Looking at Arkansas vs Texas A&M Through Lens of Bequette’s Critique & Weigman’s Season-Ending Injury

Jake Bequette, Conner Weigman, Rashod Dubinion, Arkansas football, Arkansas vs Texas A&M
photo credit: Twitter/JakeBequette91 / Texas A&M Athletics / Nick Wenger

Defining “success” is no cut and dry thing.

What many perceive as success early in a head coach’s tenure when taking over a struggling program differs from what comes later. Mike Neighbors, for instance, said in 2019 of the women’s Arkansas basketball program: “You don’t have to win a championship to be a champion here.” 

And coming off the Chad Morris era, it sure felt like the Razorbacks were the champion of at least the state of Mississippi after huge wins vs Ole Miss and Mississippi State early in Sam Pittman’s first season helming the Arkansas football program.

Fast forward a few years, and the early success of Neighbors and Pittman has raised the bar for both programs. Simply beating mediocre programs isn’t enough any more. Big-time wins are now expected on a fairly consistent basis. 

That change of sentiment came through in the aftermath of Arkansas’ 34-31 loss on Saturday at No. 12 LSU. Such a close road loss to the defending SEC West champion would have put a smile on many fans’ faces in 2018, 2019 or 2020, but no longer for some fans. 

And certainly not for former Razorback great Jake Bequette:

Bequette’s critique opened a can of worms, to say the least. Many fans disagree with his apparent black and white thinking on this matter.

“Interesting,” one Tweeted. “Your Razorback teams never won SEC or national titles, but they did improve. More than one thing can be true at once.”

In the spirit of embracing the gray, I looked at where the Hogs improved against LSU compared to their previous two games against Kent State and BYU. No doubt, the offense seemed to find a rhythm and balance. The defense held one of the best offenses in the country to only three points for almost an entire half.

Still, below are four different areas where the Razorbacks must continue to improve to take advantage of the absence of the Aggies’ starting quarterback Conner Weigman in Arkansas vs Texas A&M on Saturday in Arlington, Texas. While the close loss to LSU was heartening for some fans, expect far more to be in Bequette’s camp if Arkansas can’t take advantage of what appears to be their best chance at a victory in a killer four-game stretch away from home.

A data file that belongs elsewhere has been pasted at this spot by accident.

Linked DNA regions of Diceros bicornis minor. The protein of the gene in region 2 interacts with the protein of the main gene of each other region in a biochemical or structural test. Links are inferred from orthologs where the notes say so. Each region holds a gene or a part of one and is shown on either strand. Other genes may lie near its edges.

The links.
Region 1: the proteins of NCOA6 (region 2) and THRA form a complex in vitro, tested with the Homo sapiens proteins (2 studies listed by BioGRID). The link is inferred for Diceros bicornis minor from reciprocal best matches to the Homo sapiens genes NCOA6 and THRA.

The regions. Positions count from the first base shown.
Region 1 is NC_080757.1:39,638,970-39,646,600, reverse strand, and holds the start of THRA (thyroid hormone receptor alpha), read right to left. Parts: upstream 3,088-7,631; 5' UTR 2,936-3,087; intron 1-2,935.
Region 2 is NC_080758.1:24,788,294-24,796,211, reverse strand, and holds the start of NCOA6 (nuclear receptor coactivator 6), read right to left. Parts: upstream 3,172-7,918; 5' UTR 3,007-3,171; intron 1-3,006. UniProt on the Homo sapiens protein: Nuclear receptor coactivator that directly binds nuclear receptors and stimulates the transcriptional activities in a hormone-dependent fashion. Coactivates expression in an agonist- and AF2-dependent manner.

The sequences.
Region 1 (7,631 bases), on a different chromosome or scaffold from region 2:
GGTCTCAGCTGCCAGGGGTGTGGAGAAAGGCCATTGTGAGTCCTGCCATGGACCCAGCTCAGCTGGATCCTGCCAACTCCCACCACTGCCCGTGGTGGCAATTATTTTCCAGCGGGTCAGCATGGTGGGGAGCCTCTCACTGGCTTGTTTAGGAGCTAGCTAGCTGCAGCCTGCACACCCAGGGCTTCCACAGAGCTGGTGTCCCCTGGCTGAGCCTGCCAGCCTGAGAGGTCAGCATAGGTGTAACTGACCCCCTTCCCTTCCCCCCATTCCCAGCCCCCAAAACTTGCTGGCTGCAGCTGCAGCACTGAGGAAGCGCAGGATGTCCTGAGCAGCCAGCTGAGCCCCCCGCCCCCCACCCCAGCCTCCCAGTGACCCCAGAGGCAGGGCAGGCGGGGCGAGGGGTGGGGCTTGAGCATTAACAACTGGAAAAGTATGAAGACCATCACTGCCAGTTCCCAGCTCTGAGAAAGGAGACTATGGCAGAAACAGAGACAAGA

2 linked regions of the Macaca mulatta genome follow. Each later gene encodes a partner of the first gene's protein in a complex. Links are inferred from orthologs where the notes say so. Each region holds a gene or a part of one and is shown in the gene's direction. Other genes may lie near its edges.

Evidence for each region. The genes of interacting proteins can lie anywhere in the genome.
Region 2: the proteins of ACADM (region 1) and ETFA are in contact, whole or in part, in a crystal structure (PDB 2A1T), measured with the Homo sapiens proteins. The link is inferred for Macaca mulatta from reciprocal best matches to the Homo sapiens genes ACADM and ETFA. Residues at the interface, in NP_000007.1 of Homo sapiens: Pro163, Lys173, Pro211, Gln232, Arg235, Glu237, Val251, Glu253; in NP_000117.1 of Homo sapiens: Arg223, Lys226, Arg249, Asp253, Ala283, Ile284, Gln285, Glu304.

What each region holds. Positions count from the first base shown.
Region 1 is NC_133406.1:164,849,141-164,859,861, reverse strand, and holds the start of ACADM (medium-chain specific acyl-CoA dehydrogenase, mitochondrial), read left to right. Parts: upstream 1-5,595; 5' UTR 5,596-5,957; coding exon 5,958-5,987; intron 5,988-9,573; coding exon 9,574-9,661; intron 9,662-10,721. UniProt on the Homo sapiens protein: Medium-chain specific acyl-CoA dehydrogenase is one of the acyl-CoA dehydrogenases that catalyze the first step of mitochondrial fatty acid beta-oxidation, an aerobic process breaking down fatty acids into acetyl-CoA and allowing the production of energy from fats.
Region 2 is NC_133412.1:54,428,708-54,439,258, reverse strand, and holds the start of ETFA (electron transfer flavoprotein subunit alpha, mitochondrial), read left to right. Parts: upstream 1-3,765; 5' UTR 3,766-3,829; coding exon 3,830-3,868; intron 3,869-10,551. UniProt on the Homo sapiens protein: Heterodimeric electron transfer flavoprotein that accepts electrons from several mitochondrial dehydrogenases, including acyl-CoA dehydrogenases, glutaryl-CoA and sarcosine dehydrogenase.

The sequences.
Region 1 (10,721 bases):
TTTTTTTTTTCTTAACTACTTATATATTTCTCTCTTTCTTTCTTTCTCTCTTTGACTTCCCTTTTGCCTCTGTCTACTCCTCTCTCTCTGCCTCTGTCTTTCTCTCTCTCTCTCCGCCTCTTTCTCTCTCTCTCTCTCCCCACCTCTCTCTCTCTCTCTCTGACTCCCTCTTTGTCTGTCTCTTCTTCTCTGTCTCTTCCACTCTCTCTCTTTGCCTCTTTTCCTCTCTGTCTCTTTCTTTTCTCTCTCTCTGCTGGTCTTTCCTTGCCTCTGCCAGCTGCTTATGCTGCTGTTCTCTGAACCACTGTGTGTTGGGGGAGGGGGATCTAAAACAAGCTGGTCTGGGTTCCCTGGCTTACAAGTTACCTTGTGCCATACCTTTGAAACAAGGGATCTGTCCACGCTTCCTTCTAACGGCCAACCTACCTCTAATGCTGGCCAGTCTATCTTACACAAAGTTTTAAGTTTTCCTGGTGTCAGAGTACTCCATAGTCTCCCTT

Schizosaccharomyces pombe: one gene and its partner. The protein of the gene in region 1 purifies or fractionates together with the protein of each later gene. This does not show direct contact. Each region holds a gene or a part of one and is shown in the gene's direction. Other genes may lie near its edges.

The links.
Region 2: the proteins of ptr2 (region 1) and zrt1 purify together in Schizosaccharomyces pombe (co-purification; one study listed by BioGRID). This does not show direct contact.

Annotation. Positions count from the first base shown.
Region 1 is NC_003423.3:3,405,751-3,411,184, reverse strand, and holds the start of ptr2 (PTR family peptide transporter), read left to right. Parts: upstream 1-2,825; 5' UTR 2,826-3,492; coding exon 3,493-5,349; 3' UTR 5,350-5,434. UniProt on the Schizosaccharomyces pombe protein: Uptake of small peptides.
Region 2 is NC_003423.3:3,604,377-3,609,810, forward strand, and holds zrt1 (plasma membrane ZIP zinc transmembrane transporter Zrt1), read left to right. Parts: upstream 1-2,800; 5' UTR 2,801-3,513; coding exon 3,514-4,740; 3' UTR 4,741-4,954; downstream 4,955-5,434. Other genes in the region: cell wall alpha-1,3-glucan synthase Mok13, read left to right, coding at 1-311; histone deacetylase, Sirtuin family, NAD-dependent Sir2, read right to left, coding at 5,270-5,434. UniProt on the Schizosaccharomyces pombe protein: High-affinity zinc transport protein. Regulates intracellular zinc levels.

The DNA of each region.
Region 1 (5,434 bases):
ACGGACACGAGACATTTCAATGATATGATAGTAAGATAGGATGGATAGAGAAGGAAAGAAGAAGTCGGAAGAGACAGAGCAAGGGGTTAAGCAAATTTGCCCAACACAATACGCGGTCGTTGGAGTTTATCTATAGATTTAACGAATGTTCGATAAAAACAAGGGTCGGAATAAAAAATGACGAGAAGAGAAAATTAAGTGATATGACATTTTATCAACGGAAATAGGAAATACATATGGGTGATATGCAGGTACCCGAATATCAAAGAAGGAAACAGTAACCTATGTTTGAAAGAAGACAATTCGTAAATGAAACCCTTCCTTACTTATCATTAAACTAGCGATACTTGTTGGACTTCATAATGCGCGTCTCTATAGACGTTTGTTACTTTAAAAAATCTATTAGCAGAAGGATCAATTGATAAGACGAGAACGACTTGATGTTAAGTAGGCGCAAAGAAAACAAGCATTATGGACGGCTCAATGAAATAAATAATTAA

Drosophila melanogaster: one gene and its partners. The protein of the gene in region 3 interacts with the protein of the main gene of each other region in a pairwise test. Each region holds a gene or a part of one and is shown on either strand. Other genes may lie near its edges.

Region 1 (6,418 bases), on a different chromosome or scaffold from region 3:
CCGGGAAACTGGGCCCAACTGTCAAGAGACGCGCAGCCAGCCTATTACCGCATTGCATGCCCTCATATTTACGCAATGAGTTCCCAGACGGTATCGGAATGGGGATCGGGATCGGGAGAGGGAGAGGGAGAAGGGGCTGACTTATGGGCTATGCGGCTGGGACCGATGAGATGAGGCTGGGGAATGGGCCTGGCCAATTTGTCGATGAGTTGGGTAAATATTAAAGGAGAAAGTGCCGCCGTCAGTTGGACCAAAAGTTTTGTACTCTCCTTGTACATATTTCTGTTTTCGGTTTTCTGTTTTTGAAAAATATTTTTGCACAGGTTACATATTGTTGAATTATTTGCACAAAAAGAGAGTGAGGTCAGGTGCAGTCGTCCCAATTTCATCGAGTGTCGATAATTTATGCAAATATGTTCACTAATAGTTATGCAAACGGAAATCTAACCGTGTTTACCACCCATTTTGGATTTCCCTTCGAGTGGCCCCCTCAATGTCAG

Arkansas on the Offensive Line

Against LSU, Arkansas moved the ball consistently, other than in the red zone in the first half. It scored 31 points on a good defense. 

Statistically, the offense improved only slightly against LSU vs BYU. The Hogs averaged 6.3 yards per play. That is just 0.6 yards per play better than against BYU. In fact, they actually averaged less rushing yards and gave up just as many sacks as they did in their previous game. However, they overcame these issues by running the ball efficiently and not allowing as much pressure against a vaunted LSU front. 

They accomplished this in two ways.

First, the Razorbacks passed more often. KJ Jefferson threw the ball 31 times, which was  more than both the Western Carolina and Kent State games. It’s actually less than the BYU game, but when going back to look at it, I found that nine of the passes against BYU came within the last two minutes of the game.

Overall, Arkansas had a better balance of run and pass in this game. It passed more on first down and wasn’t as predictable as in other games. This kept LSU from stacking the box against the run. 

Secondly, the Razorbacks blocked better, got a better push and either didn’t run against stacked boxes or ran away from the extra defender when they did. 

Many were concerned about fifth-year senior and team captain Brady Latham after a subpar performance against BYU. The left guard held up well against LSU’s defense though. I noted him twice for getting to the second level of the defense on big Arkansas runs.